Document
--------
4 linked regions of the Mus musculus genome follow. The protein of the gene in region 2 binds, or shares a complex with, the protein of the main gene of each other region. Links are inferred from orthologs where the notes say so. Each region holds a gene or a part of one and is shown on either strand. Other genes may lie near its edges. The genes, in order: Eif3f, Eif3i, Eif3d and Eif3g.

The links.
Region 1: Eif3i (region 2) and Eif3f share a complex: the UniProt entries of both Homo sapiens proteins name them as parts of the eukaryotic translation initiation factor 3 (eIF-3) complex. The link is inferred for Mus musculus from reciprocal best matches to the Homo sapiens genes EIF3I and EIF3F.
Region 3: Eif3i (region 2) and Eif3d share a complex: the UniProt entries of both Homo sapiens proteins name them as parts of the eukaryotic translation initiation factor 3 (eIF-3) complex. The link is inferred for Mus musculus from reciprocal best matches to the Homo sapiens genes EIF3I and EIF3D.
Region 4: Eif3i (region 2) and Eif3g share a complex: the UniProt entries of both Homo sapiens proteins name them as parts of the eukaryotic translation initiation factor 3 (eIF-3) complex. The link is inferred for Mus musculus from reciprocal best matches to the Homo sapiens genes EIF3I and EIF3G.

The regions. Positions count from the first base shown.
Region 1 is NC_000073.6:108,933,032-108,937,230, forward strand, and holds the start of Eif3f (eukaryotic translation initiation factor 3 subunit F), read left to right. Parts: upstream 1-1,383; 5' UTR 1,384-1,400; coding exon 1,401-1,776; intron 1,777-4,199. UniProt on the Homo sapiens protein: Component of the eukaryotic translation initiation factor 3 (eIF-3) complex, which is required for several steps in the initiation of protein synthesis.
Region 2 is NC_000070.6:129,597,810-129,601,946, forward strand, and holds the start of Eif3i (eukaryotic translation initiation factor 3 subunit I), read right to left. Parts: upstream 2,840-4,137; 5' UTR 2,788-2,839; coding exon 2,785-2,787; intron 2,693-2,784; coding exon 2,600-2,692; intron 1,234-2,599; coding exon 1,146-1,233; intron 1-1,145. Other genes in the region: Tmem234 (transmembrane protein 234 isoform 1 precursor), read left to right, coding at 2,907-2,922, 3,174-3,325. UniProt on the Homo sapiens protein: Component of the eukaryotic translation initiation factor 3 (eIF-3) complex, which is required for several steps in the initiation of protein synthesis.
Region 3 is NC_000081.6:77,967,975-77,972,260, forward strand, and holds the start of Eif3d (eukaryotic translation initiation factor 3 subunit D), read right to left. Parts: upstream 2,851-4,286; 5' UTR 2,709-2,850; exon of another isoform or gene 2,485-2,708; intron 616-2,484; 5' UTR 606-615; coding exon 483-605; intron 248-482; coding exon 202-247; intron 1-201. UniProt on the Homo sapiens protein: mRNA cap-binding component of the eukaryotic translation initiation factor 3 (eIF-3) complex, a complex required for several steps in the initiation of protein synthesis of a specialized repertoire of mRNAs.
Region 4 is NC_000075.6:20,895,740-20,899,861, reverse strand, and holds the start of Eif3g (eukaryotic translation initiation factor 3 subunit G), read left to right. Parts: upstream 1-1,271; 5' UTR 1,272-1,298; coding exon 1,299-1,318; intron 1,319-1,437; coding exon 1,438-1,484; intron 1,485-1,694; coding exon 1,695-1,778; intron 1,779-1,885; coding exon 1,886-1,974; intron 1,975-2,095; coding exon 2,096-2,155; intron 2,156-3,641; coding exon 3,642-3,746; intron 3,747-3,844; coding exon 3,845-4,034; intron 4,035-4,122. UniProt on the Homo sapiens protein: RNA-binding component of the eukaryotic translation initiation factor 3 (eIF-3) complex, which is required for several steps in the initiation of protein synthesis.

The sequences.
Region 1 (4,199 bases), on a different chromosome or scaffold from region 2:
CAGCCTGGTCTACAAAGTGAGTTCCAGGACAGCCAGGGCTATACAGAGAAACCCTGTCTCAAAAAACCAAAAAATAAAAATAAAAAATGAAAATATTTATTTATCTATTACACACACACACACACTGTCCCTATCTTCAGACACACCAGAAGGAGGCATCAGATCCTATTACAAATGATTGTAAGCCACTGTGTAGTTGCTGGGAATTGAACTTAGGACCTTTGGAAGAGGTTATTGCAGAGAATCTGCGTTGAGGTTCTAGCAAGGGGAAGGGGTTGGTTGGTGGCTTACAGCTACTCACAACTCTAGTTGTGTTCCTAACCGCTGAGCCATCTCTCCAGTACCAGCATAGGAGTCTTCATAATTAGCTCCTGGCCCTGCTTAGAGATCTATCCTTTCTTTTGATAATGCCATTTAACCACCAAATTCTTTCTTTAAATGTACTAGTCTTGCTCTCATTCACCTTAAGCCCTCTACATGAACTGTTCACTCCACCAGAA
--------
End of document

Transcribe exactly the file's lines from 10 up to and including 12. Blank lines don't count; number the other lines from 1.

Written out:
Region 4 is NC_000075.6:20,895,740-20,899,861, reverse strand, and holds the start of Eif3g (eukaryotic translation initiation factor 3 subunit G), read left to right. Parts: upstream 1-1,271; 5' UTR 1,272-1,298; coding exon 1,299-1,318; intron 1,319-1,437; coding exon 1,438-1,484; intron 1,485-1,694; coding exon 1,695-1,778; intron 1,779-1,885; coding exon 1,886-1,974; intron 1,975-2,095; coding exon 2,096-2,155; intron 2,156-3,641; coding exon 3,642-3,746; intron 3,747-3,844; coding exon 3,845-4,034; intron 4,035-4,122. UniProt on the Homo sapiens protein: RNA-binding component of the eukaryotic translation initiation factor 3 (eIF-3) complex, which is required for several steps in the initiation of protein synthesis.

The sequences.
Region 1 (4,199 bases), on a different chromosome or scaffold from region 2: